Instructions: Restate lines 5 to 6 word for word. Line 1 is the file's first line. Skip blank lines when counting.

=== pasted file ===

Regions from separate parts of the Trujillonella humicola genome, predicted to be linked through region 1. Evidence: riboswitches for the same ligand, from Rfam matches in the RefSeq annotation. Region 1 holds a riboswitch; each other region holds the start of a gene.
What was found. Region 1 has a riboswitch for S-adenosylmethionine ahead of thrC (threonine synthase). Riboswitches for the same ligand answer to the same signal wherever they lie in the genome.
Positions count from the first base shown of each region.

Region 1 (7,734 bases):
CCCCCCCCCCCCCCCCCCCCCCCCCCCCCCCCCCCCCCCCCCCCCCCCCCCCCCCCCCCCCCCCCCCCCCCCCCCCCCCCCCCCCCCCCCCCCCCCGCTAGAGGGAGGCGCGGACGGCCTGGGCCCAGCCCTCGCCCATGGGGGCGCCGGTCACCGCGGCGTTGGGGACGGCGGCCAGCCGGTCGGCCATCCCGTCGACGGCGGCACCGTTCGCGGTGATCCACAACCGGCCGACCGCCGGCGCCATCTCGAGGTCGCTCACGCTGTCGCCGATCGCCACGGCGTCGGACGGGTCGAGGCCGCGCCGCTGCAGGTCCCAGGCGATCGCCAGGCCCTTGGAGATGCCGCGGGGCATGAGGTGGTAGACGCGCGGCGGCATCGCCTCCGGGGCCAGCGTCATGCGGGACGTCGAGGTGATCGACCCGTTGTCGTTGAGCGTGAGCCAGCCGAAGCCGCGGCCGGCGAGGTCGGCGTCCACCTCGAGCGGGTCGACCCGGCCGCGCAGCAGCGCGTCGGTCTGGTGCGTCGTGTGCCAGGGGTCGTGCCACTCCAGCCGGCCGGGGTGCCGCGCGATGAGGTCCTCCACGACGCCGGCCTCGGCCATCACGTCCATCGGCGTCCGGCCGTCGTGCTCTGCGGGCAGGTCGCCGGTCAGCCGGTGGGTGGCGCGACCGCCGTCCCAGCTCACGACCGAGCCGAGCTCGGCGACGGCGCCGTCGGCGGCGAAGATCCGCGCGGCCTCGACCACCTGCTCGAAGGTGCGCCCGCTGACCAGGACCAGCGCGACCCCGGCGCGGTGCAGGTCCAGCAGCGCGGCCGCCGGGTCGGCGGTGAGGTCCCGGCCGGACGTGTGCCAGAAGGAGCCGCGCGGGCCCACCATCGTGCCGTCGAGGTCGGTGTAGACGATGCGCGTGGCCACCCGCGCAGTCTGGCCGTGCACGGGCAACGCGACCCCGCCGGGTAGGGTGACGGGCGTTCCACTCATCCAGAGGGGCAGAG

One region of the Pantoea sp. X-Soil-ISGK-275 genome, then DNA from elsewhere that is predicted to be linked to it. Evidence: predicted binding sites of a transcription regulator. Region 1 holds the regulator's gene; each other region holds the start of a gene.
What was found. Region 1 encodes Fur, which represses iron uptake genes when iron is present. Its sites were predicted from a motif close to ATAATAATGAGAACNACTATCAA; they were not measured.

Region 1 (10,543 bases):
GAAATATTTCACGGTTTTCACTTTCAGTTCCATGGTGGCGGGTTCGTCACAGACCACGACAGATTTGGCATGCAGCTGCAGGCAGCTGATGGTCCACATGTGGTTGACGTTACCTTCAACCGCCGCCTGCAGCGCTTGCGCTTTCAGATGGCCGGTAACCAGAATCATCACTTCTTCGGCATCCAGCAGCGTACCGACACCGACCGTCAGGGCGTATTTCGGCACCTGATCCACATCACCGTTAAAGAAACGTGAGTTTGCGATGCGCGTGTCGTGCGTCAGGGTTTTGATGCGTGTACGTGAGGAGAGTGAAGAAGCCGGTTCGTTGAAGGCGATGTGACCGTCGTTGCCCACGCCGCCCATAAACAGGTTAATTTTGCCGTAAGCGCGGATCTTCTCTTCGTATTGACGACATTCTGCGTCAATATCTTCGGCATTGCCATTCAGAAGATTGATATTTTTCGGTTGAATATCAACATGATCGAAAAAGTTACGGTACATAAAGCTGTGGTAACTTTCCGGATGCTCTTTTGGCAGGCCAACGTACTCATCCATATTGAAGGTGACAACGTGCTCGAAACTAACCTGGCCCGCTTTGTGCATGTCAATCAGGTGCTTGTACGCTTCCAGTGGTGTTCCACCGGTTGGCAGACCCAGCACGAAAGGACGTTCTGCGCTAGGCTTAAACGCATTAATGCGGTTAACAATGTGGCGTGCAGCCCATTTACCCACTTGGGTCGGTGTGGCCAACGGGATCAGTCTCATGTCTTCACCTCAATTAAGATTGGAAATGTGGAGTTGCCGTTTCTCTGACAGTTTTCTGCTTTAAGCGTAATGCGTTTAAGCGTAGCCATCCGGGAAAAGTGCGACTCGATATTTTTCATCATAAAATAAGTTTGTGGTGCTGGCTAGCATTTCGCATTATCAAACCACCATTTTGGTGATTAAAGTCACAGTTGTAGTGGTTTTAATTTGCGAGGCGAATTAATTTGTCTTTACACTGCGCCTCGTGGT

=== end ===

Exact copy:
CCCCCCCCCCCCCCCCCCCCCCCCCCCCCCCCCCCCCCCCCCCCCCCCCCCCCCCCCCCCCCCCCCCCCCCCCCCCCCCCCCCCCCCCCCCCCCCCGCTAGAGGGAGGCGCGGACGGCCTGGGCCCAGCCCTCGCCCATGGGGGCGCCGGTCACCGCGGCGTTGGGGACGGCGGCCAGCCGGTCGGCCATCCCGTCGACGGCGGCACCGTTCGCGGTGATCCACAACCGGCCGACCGCCGGCGCCATCTCGAGGTCGCTCACGCTGTCGCCGATCGCCACGGCGTCGGACGGGTCGAGGCCGCGCCGCTGCAGGTCCCAGGCGATCGCCAGGCCCTTGGAGATGCCGCGGGGCATGAGGTGGTAGACGCGCGGCGGCATCGCCTCCGGGGCCAGCGTCATGCGGGACGTCGAGGTGATCGACCCGTTGTCGTTGAGCGTGAGCCAGCCGAAGCCGCGGCCGGCGAGGTCGGCGTCCACCTCGAGCGGGTCGACCCGGCCGCGCAGCAGCGCGTCGGTCTGGTGCGTCGTGTGCCAGGGGTCGTGCCACTCCAGCCGGCCGGGGTGCCGCGCGATGAGGTCCTCCACGACGCCGGCCTCGGCCATCACGTCCATCGGCGTCCGGCCGTCGTGCTCTGCGGGCAGGTCGCCGGTCAGCCGGTGGGTGGCGCGACCGCCGTCCCAGCTCACGACCGAGCCGAGCTCGGCGACGGCGCCGTCGGCGGCGAAGATCCGCGCGGCCTCGACCACCTGCTCGAAGGTGCGCCCGCTGACCAGGACCAGCGCGACCCCGGCGCGGTGCAGGTCCAGCAGCGCGGCCGCCGGGTCGGCGGTGAGGTCCCGGCCGGACGTGTGCCAGAAGGAGCCGCGCGGGCCCACCATCGTGCCGTCGAGGTCGGTGTAGACGATGCGCGTGGCCACCCGCGCAGTCTGGCCGTGCACGGGCAACGCGACCCCGCCGGGTAGGGTGACGGGCGTTCCACTCATCCAGAGGGGCAGAG

One region of the Pantoea sp. X-Soil-ISGK-275 genome, then DNA from elsewhere that is predicted to be linked to it. Evidence: predicted binding sites of a transcription regulator. Region 1 holds the regulator's gene; each other region holds the start of a gene.